The bottom line: Q2 2020 may be looked back upon as a lockdown aberration, but over the long run, more and more of our economic activity will migrate to the internet — just like the rest of our lives.

3. Over 3.5 billion lack reasonably reliable access to electricity

Photo of children in Kenya studying by firelight

Children study by firelight in Kenya. Photo: Tony Karumba/AFP

New research suggests that the true number of people around the world who lack reliable and regular access to electricity is many times higher than previously estimated.

Why it matters: Access to affordable, reliable and sustainable electricity is a requirement for modern life, and enshrined in the UN's Sustainable Development Goals. But fair access needs to go beyond a few lightbulbs and enable full participation in an electrified world.

Background: According to the UN — which has the goal of achieving universal energy access by 2030 — the number of people without access to electricity declined from 1.2 billion in 2010 to 789 million in 2018.

  • That still leaves 1 in every 10 people around the world in the dark. But gaining access to electricity doesn't necessarily mean you can rely on it.

What's happening: In a paper published this week in The Electricity Journal, researchers tried to calculate global numbers around what they termed "reasonably reliable" access to electricity.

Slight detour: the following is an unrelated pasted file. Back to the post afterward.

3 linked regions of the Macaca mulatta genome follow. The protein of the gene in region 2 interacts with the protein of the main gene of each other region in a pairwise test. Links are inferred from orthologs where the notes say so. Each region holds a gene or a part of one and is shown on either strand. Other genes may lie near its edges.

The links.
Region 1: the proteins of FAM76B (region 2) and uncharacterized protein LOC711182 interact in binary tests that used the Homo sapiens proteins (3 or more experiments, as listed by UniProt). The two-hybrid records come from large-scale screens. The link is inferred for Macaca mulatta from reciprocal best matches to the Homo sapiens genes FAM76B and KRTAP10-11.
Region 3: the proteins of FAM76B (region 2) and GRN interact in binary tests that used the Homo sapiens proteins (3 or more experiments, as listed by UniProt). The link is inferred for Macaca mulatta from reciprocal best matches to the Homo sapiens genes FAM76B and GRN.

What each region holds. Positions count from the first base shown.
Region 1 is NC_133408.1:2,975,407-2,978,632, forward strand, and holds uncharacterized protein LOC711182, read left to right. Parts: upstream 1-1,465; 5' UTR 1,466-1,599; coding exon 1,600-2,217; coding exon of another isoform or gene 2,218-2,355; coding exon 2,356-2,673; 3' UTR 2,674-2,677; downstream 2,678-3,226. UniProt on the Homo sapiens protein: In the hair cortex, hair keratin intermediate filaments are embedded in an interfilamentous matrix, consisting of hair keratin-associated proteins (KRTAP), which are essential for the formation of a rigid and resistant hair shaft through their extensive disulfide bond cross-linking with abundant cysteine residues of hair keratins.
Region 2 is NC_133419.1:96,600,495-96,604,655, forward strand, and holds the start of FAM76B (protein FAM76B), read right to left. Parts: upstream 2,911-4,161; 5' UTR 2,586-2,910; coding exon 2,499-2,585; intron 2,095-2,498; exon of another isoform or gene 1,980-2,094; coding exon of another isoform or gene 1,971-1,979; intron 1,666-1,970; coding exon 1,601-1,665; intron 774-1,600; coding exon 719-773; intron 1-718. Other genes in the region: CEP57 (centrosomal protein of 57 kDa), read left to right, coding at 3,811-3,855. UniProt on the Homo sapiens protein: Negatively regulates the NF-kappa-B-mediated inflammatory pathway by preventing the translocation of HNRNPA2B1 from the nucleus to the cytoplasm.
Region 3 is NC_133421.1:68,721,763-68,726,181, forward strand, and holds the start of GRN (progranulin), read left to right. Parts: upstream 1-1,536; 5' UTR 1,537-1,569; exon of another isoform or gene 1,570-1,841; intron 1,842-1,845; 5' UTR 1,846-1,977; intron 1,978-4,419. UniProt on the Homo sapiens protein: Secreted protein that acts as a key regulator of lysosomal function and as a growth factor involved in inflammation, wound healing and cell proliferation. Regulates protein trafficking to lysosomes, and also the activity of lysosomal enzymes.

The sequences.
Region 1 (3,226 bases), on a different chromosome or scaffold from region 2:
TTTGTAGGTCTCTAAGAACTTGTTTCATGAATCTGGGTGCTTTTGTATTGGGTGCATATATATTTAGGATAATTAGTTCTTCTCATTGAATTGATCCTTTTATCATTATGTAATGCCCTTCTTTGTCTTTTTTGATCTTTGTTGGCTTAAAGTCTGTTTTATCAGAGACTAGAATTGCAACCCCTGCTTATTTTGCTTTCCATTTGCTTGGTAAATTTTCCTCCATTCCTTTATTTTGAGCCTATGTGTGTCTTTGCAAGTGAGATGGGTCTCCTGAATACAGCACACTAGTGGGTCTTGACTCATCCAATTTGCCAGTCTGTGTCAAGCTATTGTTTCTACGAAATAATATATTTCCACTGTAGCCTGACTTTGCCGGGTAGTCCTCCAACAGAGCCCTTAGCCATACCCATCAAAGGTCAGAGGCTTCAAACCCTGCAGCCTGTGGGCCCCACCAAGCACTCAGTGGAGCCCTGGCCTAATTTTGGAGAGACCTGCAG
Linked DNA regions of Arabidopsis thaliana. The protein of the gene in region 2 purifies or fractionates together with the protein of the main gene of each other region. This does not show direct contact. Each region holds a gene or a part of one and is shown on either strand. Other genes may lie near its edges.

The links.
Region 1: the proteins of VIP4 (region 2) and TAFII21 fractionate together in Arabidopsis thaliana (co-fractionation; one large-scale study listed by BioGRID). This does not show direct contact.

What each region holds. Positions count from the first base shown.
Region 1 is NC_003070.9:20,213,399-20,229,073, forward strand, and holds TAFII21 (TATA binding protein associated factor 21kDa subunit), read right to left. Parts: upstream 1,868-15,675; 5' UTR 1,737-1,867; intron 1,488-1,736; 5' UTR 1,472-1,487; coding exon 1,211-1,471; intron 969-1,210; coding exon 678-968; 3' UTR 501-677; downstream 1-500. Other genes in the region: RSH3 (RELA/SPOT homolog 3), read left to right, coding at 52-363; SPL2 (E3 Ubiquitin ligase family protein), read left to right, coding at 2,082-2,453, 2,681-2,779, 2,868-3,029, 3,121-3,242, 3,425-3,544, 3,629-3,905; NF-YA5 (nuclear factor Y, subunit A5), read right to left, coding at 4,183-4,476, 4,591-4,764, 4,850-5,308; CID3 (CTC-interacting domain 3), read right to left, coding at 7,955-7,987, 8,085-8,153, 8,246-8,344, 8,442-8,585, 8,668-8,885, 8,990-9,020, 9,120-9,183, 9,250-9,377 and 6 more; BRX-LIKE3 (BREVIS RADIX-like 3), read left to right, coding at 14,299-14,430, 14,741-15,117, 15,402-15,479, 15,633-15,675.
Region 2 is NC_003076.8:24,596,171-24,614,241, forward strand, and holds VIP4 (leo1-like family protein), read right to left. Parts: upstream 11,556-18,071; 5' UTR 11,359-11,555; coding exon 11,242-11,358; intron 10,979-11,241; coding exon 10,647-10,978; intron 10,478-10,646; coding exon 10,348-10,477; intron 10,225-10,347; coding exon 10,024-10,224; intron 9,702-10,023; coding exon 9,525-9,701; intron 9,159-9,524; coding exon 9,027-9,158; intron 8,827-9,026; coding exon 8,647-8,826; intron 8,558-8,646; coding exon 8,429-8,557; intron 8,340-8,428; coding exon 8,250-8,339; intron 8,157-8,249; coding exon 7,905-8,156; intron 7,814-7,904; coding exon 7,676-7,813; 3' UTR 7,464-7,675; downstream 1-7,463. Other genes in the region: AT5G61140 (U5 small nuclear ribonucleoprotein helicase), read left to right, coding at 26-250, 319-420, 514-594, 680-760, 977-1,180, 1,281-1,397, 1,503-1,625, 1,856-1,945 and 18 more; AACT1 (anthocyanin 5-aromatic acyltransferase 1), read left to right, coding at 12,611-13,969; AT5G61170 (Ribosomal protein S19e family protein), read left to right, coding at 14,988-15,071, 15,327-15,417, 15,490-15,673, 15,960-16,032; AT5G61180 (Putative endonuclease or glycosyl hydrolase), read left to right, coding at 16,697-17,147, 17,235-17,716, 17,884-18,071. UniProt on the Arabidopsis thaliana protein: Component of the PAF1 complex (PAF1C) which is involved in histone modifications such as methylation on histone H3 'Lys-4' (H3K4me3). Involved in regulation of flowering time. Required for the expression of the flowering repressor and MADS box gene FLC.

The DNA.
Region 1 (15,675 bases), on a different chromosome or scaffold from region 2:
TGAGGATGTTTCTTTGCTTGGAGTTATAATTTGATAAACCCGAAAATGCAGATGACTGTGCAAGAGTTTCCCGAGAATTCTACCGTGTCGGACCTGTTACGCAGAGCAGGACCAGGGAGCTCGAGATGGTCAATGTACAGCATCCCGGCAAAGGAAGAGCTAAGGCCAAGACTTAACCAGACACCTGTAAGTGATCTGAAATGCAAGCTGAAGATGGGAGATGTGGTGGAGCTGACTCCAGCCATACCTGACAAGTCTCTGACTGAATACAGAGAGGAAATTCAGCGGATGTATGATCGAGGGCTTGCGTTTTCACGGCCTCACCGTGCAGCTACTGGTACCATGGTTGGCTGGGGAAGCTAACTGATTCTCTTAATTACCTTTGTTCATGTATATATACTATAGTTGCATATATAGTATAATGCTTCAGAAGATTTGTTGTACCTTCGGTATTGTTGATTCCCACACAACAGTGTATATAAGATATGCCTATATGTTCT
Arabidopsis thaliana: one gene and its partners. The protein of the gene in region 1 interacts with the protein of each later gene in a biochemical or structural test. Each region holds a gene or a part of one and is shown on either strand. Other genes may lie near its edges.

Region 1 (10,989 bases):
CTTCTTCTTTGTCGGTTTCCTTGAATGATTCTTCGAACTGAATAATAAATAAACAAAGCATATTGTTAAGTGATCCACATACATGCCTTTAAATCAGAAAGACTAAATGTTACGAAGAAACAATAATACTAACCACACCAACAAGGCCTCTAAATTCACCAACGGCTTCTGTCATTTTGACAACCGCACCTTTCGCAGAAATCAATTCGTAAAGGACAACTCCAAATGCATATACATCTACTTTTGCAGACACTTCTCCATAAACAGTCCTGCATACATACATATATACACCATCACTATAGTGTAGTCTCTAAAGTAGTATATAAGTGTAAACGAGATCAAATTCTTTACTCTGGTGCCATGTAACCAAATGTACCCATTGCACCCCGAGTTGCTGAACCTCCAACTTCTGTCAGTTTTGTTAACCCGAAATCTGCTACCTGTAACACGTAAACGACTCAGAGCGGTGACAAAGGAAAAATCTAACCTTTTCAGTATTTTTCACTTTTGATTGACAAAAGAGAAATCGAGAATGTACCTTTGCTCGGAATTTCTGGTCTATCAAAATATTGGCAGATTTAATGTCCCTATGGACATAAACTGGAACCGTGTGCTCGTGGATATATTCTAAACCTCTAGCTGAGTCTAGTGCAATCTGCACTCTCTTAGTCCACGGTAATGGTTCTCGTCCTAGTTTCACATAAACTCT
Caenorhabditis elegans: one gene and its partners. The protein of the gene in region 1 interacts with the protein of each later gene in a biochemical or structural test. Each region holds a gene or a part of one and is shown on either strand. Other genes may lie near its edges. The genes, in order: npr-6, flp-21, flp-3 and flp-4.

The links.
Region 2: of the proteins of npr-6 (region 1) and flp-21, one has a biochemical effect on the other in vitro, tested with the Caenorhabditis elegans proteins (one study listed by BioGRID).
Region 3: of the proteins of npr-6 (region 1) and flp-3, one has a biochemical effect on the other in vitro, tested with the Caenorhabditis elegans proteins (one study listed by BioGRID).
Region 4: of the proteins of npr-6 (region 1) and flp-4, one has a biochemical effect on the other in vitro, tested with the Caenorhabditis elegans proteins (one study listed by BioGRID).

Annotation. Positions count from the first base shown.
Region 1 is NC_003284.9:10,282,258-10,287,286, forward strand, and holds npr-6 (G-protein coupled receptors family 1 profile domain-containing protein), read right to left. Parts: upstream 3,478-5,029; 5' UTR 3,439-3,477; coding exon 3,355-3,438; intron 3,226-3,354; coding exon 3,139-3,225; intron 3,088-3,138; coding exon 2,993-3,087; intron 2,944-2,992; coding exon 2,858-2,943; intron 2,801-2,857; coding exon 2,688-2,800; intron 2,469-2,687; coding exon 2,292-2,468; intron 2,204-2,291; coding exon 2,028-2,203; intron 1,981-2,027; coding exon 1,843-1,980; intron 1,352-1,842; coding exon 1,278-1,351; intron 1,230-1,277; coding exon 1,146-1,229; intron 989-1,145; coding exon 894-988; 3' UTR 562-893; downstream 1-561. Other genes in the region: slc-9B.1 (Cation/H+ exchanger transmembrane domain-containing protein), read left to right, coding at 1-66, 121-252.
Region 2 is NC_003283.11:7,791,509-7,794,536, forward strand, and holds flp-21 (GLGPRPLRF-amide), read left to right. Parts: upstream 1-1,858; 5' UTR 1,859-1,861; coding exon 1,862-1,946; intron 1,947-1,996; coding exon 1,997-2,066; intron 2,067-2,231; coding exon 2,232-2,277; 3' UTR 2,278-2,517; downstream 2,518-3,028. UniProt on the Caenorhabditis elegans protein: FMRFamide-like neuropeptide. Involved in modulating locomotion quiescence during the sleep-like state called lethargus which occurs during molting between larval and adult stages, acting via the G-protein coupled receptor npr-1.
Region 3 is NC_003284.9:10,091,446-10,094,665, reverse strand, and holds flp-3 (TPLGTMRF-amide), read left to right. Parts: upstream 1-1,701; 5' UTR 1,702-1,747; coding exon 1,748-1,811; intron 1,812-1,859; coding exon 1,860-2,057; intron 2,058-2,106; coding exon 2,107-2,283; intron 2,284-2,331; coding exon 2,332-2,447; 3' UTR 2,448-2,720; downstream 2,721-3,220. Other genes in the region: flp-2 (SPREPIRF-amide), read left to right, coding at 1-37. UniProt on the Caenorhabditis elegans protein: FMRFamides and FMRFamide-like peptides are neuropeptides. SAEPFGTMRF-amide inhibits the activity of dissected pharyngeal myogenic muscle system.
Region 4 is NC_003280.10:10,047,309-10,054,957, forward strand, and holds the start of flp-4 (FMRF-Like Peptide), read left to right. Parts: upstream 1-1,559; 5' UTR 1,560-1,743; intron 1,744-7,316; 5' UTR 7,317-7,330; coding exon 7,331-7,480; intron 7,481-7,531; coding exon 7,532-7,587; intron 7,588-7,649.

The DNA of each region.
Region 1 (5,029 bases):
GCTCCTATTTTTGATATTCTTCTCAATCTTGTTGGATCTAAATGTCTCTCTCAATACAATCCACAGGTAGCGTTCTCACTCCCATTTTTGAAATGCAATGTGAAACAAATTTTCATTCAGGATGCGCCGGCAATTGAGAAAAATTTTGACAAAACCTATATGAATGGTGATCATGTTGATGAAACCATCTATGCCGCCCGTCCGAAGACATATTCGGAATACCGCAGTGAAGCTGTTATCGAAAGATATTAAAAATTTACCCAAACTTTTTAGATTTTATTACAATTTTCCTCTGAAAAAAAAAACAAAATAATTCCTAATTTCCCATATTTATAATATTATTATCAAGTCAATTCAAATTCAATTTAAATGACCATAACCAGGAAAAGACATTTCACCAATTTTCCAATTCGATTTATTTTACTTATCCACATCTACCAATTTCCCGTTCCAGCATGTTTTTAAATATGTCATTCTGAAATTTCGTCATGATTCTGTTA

• The researchers examined the frequency and duration of power outages around the world to determine what they categorize as a base level for electricity service.
  • Based on their calculations, more than 3.5 billion people — most of them concentrated in sub-Saharan Africa and South Asia — lack reasonably reliable access to electricity.

Yes, but: That number includes the population of India, which has uneven but improving electricity service.

  • Even with a more generous definition of electricity access that would include India, the researchers still conclude that more than 1.6 billion lack reasonably reliable service — twice the UN figures.

Of note: Even these numbers don't get at the yawning gap in energy access between rich countries and poorer ones.

  • The development expert Todd Moss, one of the authors of the new paper, noted in a piece last year that Californians alone use more electricity for video gaming than the entire country of Kenya uses for everything.
  • " The data shows that basic access is just the very first step," says Moss. "Nearly half the planet is still being held back."

The bottom line: The future will be electrified, and those who can't plug in will be left behind.